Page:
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My niece and I came up with a good idea that I think will make some money. I want to compensate her accordingly for what she has done.

I don't want to give her the money now, and I don't want to put it in a college fund. I would like her to be able to access it when she is around 25 years old.

What is the best way to get this to her? If all goes well it would probably be about 10-50k.

Thank you!

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    What are your main concerns? Are you concerned about the legal structure (e.g. a trust) or the financial performance (risk vs. return)? – D Stanley Sep 3 at 16:13
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    You could write her a check for $15k or hand her cash. You could do this every year with no tax implication for her or you until you have paid her as much as you like. But because you are asking the question, I assume you don't want to do this. What about a cash transaction don't you like? – spuck Sep 3 at 16:16
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    @spuck given the OP says the money is in compensation for business services (given "I want to compensate her accordingly for what she has done." and "on joint business venture?") its probably dubious to try and count it against the 15k gift allowance. Unless there are special rules for minors? – Vality Sep 3 at 17:42
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    Re: "If all goes well..." So do you intend to give a set amount of money to your niece in advance, or is the amount of money and timing contingent on some level of the idea's success in the future? I think the answer is important with respect to structuring the eventual reward, unless you're OK with giving the money regardless. And is it money that you wish to award, or some kind of equity in the eventual business that's worth a designated amount of money at the time of reward? – Chris W. Rea Sep 3 at 18:23
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    @Chris W. Rea It is all contingent on success of the product. Basically she has helped me with a personal idea I had that is geared towards children. She has been very helpful on giving me insight into what kids are looking for. I potentially see her getting 12.5% of revenue, someone else 12.5%, me 25% ( I am doing the vast majority of the work and connection building) and a non profit getting 50%(maybe that's too high?) – Trey Sep 5 at 15:23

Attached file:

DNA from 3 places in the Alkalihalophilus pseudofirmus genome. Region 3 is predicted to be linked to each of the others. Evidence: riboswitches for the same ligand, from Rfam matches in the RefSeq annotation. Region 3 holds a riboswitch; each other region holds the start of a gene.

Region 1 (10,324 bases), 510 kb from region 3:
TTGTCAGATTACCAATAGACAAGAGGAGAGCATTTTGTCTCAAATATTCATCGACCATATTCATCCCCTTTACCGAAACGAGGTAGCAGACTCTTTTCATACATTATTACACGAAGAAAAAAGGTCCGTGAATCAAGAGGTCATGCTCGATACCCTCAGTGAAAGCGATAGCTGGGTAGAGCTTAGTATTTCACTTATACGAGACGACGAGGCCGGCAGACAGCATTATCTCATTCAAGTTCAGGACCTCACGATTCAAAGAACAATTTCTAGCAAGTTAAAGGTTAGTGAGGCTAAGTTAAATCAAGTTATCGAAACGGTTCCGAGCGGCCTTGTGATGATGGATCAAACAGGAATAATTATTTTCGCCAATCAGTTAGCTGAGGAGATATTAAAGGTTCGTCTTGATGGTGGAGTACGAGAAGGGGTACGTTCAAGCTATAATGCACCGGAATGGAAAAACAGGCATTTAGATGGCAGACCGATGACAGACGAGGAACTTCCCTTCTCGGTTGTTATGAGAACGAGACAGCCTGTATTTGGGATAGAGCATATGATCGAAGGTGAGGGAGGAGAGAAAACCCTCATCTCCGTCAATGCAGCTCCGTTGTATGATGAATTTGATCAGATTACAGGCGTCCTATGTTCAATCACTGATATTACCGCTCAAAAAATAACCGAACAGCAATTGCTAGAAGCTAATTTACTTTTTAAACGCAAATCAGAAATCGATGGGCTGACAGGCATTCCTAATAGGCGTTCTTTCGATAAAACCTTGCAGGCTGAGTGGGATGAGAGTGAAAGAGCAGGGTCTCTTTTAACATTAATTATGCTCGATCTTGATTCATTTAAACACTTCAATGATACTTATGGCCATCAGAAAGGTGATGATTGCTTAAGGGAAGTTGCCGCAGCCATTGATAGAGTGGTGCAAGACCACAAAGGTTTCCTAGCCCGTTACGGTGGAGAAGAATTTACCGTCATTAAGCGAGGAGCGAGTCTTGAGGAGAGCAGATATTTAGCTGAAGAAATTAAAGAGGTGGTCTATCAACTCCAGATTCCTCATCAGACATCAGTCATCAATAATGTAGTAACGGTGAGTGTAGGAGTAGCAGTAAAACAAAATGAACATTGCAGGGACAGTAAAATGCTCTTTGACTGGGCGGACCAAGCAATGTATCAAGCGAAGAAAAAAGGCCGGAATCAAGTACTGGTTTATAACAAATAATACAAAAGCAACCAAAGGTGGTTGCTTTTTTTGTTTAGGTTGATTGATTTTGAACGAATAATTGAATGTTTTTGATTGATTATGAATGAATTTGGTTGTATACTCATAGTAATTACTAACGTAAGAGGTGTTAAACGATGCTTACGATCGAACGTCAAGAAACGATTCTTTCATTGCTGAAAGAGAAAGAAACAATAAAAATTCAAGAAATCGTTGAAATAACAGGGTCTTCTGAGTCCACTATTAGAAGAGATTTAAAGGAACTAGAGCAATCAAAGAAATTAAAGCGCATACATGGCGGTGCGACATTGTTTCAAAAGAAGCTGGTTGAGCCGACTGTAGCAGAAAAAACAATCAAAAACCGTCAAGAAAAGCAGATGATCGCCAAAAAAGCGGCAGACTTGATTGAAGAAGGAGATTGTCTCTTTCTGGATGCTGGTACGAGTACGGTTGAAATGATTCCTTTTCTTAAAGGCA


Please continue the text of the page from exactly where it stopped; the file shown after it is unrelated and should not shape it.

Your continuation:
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Consider a UTMA:

One common form of custodial account is known by the acronym UTMA. UTMA stands for the Uniform Transfers to Minors Act, which is the legal provision in many states that authorizes a custodian to hold assets on behalf of a minor child until the child reaches the age of majority -- typically either 18 or 21. Although the custodian has legal possession of the minor's assets in a UTMA account, UTMA also imposes a fiduciary duty on the custodian to hold the assets on the minor's behalf. In addition, for tax purposes, the account is treated as the minor's, rather than as the custodian's, which has its advantages.

This does not meet your criteria for being 25 years old.

An irrevocable trust may allow you to enforce that age restriction:

An irrevocable trust is a type of trust where its terms cannot be modified, amended or terminated without the permission of the grantor's named beneficiary or beneficiaries. The grantor, having effectively transferred all ownership of assets into the trust, legally removes all of their rights of ownership to the assets and the trust.

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Have you considered that compensation for services provided could be considered wages deductible from your own personal business income [which is perhaps what you will be earning from this idea]?

You will be in a higher tax bracket than your niece, so it is not a penalty to do things correctly [provide compensation for services rendered, instead of pretending it is a gift]. In fact, in this case, it may provide an overall beneficial outcome for you.

In order to do this, likely you can't provide the money to a trust on her behalf, so she may have access to it. It is possible that her parents may have the right to control her access to funds as a minor, I'm not sure - but if that's a route you take, make sure her parents control her money in her best interests.

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